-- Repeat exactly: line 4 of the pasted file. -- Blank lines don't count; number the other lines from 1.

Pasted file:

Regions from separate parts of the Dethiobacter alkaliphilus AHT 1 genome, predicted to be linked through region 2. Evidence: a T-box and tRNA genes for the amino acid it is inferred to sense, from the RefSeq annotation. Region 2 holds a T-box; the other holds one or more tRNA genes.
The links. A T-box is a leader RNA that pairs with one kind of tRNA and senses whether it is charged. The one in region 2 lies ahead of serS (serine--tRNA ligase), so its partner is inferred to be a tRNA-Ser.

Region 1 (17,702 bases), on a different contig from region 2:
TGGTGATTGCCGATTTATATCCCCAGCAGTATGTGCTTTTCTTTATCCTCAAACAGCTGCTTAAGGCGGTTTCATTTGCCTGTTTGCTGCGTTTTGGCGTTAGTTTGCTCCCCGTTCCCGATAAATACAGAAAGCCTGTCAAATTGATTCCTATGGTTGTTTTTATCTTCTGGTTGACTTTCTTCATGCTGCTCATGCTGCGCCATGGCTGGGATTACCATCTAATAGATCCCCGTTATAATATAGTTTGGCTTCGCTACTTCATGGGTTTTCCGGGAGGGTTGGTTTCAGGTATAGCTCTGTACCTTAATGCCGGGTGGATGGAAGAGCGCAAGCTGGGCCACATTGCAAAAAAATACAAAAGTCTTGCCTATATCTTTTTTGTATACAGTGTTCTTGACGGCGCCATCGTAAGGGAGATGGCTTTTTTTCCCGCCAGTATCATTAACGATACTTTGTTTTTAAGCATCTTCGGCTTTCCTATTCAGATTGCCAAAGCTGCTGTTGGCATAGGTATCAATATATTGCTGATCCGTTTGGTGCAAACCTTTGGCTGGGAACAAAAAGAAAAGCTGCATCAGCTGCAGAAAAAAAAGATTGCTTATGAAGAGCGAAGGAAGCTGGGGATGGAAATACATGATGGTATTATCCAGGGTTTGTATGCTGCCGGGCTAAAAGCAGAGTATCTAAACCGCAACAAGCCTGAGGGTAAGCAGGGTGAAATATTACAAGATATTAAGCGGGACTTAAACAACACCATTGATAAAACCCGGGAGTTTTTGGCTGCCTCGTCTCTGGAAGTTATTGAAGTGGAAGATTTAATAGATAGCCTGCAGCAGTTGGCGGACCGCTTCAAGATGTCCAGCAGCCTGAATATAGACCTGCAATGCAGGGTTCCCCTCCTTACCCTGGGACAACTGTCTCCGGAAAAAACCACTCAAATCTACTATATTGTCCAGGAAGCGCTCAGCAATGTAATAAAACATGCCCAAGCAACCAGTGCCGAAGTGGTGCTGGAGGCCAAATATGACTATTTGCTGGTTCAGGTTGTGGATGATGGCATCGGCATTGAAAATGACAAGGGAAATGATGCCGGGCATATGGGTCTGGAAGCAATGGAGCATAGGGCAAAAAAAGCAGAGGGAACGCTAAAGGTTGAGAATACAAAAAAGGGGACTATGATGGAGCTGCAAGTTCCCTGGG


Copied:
TGGTGATTGCCGATTTATATCCCCAGCAGTATGTGCTTTTCTTTATCCTCAAACAGCTGCTTAAGGCGGTTTCATTTGCCTGTTTGCTGCGTTTTGGCGTTAGTTTGCTCCCCGTTCCCGATAAATACAGAAAGCCTGTCAAATTGATTCCTATGGTTGTTTTTATCTTCTGGTTGACTTTCTTCATGCTGCTCATGCTGCGCCATGGCTGGGATTACCATCTAATAGATCCCCGTTATAATATAGTTTGGCTTCGCTACTTCATGGGTTTTCCGGGAGGGTTGGTTTCAGGTATAGCTCTGTACCTTAATGCCGGGTGGATGGAAGAGCGCAAGCTGGGCCACATTGCAAAAAAATACAAAAGTCTTGCCTATATCTTTTTTGTATACAGTGTTCTTGACGGCGCCATCGTAAGGGAGATGGCTTTTTTTCCCGCCAGTATCATTAACGATACTTTGTTTTTAAGCATCTTCGGCTTTCCTATTCAGATTGCCAAAGCTGCTGTTGGCATAGGTATCAATATATTGCTGATCCGTTTGGTGCAAACCTTTGGCTGGGAACAAAAAGAAAAGCTGCATCAGCTGCAGAAAAAAAAGATTGCTTATGAAGAGCGAAGGAAGCTGGGGATGGAAATACATGATGGTATTATCCAGGGTTTGTATGCTGCCGGGCTAAAAGCAGAGTATCTAAACCGCAACAAGCCTGAGGGTAAGCAGGGTGAAATATTACAAGATATTAAGCGGGACTTAAACAACACCATTGATAAAACCCGGGAGTTTTTGGCTGCCTCGTCTCTGGAAGTTATTGAAGTGGAAGATTTAATAGATAGCCTGCAGCAGTTGGCGGACCGCTTCAAGATGTCCAGCAGCCTGAATATAGACCTGCAATGCAGGGTTCCCCTCCTTACCCTGGGACAACTGTCTCCGGAAAAAACCACTCAAATCTACTATATTGTCCAGGAAGCGCTCAGCAATGTAATAAAACATGCCCAAGCAACCAGTGCCGAAGTGGTGCTGGAGGCCAAATATGACTATTTGCTGGTTCAGGTTGTGGATGATGGCATCGGCATTGAAAATGACAAGGGAAATGATGCCGGGCATATGGGTCTGGAAGCAATGGAGCATAGGGCAAAAAAAGCAGAGGGAACGCTAAAGGTTGAGAATACAAAAAAGGGGACTATGATGGAGCTGCAAGTTCCCTGGG